In an interview in mid-April, Etyen Mahcupyan, an ethnic Armenian and until recently a top adviser to Prime Minister Ahmet Davutoglu, conceded that the government was trying to have it both ways. The decisive factor, he said, was domestic politics. “The nationalist rhetoric makes it possible for the government to use the other, conciliatory rhetoric as well,” he told me. “The balancing is the core issue here… Half of the [AKP’s] constituency is very conservative and nationalist. And they need those votes.”

He also warned that outside pressure for Turkey to acknowledge the genocide might be counterproductive. “Without calling [it] you can do anything in Turkey, but if you start calling it names then it becomes very difficult because it’s ideological, historical, and psychological,” he said.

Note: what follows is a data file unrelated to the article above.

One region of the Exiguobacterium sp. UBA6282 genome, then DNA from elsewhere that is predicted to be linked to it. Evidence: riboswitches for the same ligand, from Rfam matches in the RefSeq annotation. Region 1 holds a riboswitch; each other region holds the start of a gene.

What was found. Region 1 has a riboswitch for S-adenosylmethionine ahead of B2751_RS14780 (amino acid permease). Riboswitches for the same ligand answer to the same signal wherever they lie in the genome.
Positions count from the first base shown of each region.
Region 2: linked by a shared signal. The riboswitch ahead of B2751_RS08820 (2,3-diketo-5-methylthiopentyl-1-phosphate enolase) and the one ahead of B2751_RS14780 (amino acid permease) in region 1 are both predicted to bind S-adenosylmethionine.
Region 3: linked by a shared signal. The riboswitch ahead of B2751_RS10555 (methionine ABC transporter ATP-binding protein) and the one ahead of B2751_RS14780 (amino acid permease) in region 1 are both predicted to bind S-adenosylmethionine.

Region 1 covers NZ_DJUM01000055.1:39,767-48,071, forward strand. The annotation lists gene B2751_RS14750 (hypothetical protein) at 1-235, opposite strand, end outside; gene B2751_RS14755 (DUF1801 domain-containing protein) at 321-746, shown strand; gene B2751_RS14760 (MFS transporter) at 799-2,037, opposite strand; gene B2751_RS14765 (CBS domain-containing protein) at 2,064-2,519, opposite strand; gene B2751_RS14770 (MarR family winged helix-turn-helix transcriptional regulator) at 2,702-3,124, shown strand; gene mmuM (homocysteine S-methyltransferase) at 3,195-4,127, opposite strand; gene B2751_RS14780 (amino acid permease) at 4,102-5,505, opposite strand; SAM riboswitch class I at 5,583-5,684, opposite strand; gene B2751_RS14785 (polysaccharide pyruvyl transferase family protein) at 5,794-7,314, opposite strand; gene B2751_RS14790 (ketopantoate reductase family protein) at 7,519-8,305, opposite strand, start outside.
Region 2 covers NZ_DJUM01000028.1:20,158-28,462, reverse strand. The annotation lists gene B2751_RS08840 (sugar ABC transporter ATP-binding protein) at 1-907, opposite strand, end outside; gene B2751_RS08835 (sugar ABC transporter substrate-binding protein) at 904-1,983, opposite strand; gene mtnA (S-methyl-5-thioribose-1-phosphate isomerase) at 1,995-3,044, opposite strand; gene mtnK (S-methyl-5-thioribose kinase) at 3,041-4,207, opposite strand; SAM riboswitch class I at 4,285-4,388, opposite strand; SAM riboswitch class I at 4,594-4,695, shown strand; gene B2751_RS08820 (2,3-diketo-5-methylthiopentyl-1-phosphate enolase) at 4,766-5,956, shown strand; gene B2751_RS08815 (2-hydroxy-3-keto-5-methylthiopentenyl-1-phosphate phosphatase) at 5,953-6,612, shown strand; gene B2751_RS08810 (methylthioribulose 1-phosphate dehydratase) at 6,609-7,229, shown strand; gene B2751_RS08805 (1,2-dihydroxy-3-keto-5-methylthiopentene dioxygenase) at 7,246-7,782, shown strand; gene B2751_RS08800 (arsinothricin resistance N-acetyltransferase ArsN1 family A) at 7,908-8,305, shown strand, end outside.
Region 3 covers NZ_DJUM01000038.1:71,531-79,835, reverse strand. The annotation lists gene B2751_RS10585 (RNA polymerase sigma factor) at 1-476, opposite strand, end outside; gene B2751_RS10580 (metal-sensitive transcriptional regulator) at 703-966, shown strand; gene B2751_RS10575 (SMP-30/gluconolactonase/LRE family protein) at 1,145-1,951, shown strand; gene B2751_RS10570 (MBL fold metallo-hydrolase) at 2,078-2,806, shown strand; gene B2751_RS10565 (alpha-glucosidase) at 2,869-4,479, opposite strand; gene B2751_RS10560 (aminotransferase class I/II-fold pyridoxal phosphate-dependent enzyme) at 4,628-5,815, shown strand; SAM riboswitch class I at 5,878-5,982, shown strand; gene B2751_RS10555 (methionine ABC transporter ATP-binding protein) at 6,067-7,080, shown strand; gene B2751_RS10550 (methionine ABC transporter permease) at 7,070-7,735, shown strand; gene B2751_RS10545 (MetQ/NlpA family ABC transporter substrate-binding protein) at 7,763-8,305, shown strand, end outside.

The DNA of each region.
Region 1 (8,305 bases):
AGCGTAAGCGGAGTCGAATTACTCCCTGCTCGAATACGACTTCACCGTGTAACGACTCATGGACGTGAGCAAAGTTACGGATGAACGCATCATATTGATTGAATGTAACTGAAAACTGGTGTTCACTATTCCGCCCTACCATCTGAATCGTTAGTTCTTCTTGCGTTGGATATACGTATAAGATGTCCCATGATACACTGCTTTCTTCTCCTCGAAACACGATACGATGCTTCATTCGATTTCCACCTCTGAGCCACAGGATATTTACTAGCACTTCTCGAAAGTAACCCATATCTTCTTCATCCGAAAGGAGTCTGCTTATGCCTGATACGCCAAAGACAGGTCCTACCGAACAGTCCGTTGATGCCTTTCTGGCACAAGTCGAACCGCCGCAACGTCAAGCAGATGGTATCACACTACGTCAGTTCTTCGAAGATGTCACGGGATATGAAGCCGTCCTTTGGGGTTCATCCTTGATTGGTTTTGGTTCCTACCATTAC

In remarks published later the same day by a Turkish website, Mahcupyan himself jumped offside. “If you accept the events in Bosnia and Africa as genocide,” he said, referring to Turkey’s position on the massacres in Srebrenica and Rwanda, “it is impossible to call what happened to the Armenians in 1915 something else.” A few days later, he was to announce that he was no longer Davutoglu’s adviser, having passed the retirement age.

Leaving out factors such as genuine conviction and misplaced fears of possible reparations and territorial claims, no Turkish government is likely to bear the domestic cost of recognizing the genocide (whatever the diplomatic cost of denying it), at least not in the near future. On April 16, two of the three main opposition parties joined the AKP in drafting a statement condemning “biased” genocide claims by foreign actors. The Peoples’ Democratic Party (HDP), which has transformed from a pro-Kurdish party to the most progressive force in Turkish politics, was the only group to oppose the measure.